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Narratives of New Netherland, 1609-1664   By: (1859-1937)

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Narratives of New Netherland, 1609-1664 by J. Franklin Jameson is a comprehensive and enlightening historical collection that offers readers a captivating insight into the early years of Dutch colonization in America. Through a thoughtful compilation of primary sources, Jameson takes us back in time, unveiling the various perspectives and experiences of the individuals who were part of this significant era.

The book begins with a concise yet informative introduction, contextualizing the historical backdrop of New Netherland during the early 17th century. Jameson's adept analysis sets the stage for the narratives that follow, offering readers a robust framework for understanding the complexities of this colonial period.

Divided into seven distinct sections, the book presents an array of narratives, ranging from exploratory voyages and diplomatic exchanges to personal accounts of settlers and interactions with Native American tribes. Jameson not only translates these original documents into English for accessibility but also provides invaluable annotations to aid in comprehension. This meticulous attention to detail ensures that readers can fully grasp the significance of these primary sources, enriching their understanding of New Netherland's history.

One of the book's standout features is the diversity of perspectives it encompasses. By including numerous firsthand accounts and official reports, Jameson paints a multifaceted picture of the challenges faced by the Dutch during their colonization efforts. The inclusion of Native American narratives further underscores the complex interactions between settlers and indigenous peoples, offering a more holistic portrayal of the era.

Jameson's thorough research and scholarly expertise shine throughout the book. His insightful commentary and analysis help bridge the gap between different sources, highlighting connections and discrepancies, and offering his own interpretations. This approach enriches the narratives, making them more than just a collection of historical documents but a cohesive narrative that brings history to life.

While the book offers a fascinating glimpse into this lesser-known chapter of American history, it is worth noting that its focus may limit its appeal to a more specialized audience. The detailed accounts and academic style of writing make it better suited for those with a keen interest in the subject matter.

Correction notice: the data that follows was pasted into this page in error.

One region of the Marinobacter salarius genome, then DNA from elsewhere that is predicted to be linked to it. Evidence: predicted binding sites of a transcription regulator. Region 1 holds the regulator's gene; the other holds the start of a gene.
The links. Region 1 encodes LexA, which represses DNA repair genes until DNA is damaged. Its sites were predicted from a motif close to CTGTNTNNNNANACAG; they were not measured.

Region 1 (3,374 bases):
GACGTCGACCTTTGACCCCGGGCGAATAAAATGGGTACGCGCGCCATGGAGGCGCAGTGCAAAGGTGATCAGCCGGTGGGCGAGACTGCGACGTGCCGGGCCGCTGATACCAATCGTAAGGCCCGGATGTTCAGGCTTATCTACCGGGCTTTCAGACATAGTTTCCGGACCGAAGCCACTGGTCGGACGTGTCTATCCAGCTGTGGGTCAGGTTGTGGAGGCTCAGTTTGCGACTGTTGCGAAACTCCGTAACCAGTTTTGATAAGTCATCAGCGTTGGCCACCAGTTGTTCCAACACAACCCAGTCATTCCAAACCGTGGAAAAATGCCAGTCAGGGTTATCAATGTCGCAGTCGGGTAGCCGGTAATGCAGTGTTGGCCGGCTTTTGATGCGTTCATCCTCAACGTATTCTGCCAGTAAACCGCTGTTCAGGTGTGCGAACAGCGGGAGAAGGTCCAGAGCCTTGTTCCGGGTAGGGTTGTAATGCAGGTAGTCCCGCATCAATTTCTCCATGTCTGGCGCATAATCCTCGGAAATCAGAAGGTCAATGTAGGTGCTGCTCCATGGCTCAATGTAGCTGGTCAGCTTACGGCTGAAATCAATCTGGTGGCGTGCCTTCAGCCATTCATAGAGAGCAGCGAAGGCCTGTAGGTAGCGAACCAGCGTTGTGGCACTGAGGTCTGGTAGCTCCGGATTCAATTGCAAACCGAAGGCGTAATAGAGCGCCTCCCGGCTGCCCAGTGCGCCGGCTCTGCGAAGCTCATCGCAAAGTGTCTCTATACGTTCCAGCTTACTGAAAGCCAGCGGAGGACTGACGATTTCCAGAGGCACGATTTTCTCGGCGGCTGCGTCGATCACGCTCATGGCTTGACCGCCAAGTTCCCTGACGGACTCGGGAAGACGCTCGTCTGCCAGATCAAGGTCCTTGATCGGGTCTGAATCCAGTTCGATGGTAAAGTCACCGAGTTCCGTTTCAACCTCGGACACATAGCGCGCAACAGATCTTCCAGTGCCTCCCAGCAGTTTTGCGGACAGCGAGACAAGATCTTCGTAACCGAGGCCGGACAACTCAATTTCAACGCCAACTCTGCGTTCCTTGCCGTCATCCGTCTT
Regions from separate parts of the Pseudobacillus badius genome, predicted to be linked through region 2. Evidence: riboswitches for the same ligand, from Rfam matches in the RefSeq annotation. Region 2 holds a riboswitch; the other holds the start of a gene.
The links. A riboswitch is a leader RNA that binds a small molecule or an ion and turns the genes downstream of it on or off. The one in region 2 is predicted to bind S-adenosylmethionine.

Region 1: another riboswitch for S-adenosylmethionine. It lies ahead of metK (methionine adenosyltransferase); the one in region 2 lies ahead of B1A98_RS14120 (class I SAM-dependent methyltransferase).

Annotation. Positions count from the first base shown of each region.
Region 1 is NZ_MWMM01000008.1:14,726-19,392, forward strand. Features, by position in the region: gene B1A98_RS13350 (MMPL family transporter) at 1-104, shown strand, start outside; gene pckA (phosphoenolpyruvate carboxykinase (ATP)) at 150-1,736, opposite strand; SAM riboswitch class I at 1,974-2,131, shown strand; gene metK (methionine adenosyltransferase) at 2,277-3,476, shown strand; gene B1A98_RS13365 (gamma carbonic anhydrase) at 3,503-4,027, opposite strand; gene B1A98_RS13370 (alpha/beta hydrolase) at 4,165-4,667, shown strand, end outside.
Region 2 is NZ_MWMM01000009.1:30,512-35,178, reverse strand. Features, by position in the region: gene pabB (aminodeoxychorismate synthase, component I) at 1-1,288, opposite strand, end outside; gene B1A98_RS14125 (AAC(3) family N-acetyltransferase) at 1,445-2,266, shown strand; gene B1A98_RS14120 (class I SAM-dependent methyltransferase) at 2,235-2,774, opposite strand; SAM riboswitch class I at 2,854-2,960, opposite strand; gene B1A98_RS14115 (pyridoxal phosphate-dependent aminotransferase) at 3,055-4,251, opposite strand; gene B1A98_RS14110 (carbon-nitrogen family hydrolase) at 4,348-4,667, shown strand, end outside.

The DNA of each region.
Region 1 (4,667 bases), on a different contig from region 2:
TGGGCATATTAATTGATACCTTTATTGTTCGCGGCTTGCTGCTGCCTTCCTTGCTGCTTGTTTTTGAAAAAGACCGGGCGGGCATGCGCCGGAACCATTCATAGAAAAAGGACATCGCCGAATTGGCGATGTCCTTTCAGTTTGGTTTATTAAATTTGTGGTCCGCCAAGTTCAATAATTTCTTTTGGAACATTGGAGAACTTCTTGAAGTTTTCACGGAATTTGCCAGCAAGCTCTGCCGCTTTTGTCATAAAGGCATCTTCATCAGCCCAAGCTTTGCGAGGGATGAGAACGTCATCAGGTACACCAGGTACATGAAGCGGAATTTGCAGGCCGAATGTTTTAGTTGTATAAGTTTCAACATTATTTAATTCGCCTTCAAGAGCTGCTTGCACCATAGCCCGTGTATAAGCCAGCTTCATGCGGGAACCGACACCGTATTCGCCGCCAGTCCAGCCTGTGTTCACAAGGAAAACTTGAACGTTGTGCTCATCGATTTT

Overall, Narratives of New Netherland, 1609-1664 is a remarkable contribution to historical scholarship. Through a meticulous collection and analysis of primary sources, J. Franklin Jameson provides readers with a rich understanding of New Netherland's early years. This book serves as an invaluable resource for scholars, students, and anyone interested in exploring the complexities of colonial America.

First Page:

Narratives of New Netherland, 1609 1664

CONTENTS

ON HUDSON'S VOYAGE LETTER OF ISAACK DE RASIERES MEGAPOLENSIS ON THE MOHAWKS (Part 1) MEGAPOLENSIS ON THE MOHAWKS (Part 2) LETTER AND NARRATIVE OF FATHER ISAAC JOGUES

ON HUDSON'S VOYAGE

Reference material and sources.

Emanuel Van Meteren, On Hudson's Voyage, 1610. In J. Franklin Jameson, ed., Narratives of New Netherland, 1609 1664 (Original Narratives of Early American History). NY: Charles Scribner's Sons, 1909.

We have observed in our last book that the Directors of the East India Company in Holland had sent out in March last, on purpose to seek a passage to China by northeast or northwest, a skilful English pilot, named Henry Hudson, in a Vlie boat, having a crew of eighteen or twenty men, partly English, partly Dutch, well provided.

This Henry Hudson left the Texel on the 6th of April, 1609, doubled the Cape of Norway the 5th of May, and directed his course along the northern coasts towards Nova Zembia; but he there found the sea as full of ice as he had found it in the preceding year, so that they lost the hope of effecting anything during the season. This circumstance, and the cold, which some of his men, who had been in the East Indies, could not bear, caused quarrels among the crew, they being partly English, partly Dutch, upon which Captain Hudson laid before them two propositions... Continue reading book >>




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